Hmmm.........Supermercado Murphy's, I haven't been there.  What's the cross street on University.  I really like Pancho Villa Market on El Cajon where the 805 crosses under it.  Really wonderful produce section with pretty decent pricing.  The produce department here is run by the Bony family, who used to own Henry's before they sold out to Wild Oats, and who still do run Windmill Farms in Del Cerro and Coronado.  Prices are substantially cheaper then Windmill Farms for the same items. I also like the meat counter here because they have all the Mexican cuts of meat rather than the American ones. So when I want to do Milanesa I don't have to hassle with cutting the meat myself. They also sell chicharrones at the meat counter  :rolleyes:  Not so wild about the fish selection.  There's also a prepared foods section which I haven't had the opportunity to try yet, but which does appear to hold some possibilities. And it's probably not on your diet, but the bolillos here are really good. Good selection for dairy and Mexican cheeses. Prices for staples, though, are pretty high.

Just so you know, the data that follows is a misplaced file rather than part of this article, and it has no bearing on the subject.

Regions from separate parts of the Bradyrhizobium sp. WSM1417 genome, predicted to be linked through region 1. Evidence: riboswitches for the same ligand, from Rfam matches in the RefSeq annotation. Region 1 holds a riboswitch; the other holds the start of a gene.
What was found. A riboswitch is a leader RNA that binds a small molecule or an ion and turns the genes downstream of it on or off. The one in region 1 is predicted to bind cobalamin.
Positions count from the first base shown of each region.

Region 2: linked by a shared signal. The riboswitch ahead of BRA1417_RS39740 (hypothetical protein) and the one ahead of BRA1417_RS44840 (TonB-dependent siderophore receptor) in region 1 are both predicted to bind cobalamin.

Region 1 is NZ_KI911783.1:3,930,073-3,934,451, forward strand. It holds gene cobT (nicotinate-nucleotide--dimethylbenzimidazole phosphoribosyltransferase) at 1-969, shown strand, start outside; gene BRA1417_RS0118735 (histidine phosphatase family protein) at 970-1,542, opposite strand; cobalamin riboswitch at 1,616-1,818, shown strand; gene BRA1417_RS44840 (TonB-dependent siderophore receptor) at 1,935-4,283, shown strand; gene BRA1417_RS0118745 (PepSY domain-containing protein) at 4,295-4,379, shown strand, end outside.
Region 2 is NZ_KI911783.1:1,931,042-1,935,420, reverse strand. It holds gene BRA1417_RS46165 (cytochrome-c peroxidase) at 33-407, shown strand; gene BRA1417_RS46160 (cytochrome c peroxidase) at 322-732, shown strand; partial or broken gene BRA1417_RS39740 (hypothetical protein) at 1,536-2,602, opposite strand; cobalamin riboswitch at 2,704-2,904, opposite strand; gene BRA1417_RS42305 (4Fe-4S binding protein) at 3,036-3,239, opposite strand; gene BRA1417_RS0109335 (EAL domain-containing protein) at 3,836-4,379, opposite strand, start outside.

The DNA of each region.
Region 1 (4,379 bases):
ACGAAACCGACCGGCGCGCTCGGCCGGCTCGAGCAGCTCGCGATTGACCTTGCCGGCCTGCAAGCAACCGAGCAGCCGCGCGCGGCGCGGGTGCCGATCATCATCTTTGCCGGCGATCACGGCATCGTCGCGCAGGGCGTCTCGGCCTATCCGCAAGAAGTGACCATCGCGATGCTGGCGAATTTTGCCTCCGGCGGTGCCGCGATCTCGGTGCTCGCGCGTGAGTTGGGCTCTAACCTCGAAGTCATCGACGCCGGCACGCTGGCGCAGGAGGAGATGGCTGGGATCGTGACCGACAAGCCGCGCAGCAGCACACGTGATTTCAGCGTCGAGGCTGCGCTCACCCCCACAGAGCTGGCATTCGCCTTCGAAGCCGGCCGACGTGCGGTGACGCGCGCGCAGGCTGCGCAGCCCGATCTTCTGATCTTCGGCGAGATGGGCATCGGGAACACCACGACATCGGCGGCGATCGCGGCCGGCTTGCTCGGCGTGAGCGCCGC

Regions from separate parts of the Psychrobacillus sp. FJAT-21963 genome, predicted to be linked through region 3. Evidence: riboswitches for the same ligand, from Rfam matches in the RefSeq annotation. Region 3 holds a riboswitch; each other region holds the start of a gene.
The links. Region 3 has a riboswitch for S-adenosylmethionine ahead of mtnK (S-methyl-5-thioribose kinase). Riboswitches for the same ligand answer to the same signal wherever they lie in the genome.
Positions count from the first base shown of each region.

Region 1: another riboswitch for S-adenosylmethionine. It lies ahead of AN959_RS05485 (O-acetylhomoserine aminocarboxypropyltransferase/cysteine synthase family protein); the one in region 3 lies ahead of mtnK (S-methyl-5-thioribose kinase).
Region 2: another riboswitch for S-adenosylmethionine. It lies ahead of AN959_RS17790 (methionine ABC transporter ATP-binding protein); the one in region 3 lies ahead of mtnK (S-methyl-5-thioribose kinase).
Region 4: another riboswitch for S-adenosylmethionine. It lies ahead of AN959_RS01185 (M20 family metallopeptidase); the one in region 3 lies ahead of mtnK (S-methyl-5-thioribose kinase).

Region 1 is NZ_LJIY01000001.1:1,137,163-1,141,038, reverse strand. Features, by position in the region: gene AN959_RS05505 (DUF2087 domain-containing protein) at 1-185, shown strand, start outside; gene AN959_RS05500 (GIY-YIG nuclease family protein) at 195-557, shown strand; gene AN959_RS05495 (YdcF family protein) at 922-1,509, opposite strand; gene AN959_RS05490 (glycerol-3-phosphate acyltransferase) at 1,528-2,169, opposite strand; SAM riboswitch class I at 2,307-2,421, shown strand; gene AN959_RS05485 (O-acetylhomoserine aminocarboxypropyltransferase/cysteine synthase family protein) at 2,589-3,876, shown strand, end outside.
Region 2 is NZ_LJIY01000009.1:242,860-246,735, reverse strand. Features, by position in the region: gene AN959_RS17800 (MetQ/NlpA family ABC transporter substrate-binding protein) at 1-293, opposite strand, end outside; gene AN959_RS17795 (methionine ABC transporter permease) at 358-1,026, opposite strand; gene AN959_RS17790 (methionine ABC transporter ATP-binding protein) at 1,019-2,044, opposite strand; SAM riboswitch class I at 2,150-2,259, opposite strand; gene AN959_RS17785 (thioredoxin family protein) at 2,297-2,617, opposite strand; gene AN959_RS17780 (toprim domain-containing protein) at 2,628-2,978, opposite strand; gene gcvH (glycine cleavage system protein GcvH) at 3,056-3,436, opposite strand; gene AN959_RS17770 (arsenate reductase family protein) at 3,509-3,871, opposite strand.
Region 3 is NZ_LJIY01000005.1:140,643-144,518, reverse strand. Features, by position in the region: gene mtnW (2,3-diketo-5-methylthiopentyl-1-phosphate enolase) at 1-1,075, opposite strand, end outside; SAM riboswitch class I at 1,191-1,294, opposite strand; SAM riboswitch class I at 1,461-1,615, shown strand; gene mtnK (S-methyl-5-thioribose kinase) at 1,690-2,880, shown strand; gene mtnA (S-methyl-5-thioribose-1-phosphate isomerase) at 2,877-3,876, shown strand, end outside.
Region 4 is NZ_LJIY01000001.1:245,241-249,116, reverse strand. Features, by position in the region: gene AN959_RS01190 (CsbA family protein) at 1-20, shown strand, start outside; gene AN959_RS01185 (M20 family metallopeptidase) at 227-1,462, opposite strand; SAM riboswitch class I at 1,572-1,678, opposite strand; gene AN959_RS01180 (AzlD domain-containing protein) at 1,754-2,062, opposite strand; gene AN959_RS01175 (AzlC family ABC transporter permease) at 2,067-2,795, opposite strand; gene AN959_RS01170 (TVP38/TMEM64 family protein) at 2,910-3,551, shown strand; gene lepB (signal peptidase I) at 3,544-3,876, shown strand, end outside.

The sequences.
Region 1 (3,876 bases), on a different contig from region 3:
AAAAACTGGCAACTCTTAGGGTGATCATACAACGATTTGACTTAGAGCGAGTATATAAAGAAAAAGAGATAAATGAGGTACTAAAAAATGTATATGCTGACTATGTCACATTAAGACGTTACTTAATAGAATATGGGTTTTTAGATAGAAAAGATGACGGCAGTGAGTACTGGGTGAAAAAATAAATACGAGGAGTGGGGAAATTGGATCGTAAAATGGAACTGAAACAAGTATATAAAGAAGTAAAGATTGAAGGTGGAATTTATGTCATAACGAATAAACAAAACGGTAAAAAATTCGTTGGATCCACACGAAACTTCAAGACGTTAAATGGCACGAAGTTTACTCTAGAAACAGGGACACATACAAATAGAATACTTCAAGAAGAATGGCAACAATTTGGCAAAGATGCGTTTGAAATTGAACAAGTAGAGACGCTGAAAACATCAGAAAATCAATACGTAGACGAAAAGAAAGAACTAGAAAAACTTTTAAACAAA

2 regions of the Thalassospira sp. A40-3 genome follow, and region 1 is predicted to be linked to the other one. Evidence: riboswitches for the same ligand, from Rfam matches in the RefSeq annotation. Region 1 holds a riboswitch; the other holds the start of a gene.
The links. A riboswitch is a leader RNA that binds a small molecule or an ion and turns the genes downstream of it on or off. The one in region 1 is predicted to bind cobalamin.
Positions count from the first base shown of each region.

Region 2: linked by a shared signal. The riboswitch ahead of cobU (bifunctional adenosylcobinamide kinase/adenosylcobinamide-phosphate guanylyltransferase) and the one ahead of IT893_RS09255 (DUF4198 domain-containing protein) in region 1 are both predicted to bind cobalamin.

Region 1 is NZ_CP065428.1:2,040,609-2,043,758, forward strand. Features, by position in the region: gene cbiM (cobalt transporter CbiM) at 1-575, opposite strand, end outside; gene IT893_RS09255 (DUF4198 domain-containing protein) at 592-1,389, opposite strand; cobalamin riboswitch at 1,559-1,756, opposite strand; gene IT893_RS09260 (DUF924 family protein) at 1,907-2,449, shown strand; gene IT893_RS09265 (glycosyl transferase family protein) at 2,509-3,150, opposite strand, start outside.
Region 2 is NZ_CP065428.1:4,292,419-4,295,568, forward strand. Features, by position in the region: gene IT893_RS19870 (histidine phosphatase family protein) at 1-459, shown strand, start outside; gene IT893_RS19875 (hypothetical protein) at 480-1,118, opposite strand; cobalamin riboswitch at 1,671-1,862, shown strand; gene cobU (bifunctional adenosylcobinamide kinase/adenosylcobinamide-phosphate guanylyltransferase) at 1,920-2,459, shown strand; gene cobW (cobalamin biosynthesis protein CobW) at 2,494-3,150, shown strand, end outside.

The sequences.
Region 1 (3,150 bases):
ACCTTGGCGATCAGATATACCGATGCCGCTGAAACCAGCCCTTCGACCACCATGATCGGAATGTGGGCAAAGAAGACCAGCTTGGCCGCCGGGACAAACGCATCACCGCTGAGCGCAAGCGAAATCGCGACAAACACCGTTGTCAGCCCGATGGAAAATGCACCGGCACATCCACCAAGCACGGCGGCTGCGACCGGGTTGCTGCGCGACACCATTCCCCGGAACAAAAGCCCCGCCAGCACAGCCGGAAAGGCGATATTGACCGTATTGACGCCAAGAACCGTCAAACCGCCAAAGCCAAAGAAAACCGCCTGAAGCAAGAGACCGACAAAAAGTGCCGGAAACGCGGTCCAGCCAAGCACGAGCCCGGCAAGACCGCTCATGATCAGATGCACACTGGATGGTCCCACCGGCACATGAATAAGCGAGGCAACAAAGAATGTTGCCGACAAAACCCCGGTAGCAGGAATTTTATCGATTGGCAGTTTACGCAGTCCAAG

If beans are allowed on your diet, or you go the vegetarian/vegan route every now and again, you can't make a pot of black beans without epazote.  Be forewarned, however, a little goes a very long way, even in beans. It's what makes black beans really special, I can't imagine them without it.  Epazote has a resinous, strong flavor that some folks say tastes like turpentine. Personally, I think it's an acquired taste.  [ . . . ]

You can dry whatever epazote you don't use, though it will loose some of it's pungency.

Since the farmer's market in La Mesa was something of a bust, would you consider going to Hillcrest on Sunday, next to OB that's the next best I think.  Where is Cosmo located in La Mesa?

Let's see ... I think Kirk's got the cross-street address for Supermercado Murphy's covered already ... I have been to, and enjoyed, Pancho Villa market--definitely some great produce! I do eat beans on my regimen, and I adore black beans--in fact I checked and I do have some in my pantry. Not sure if I'll cook them today--gotta see how the burner space and personal energy-management go. I'm definitely going to try drying some of the epazote, because I have way too much to use before it loses its freshness anyway.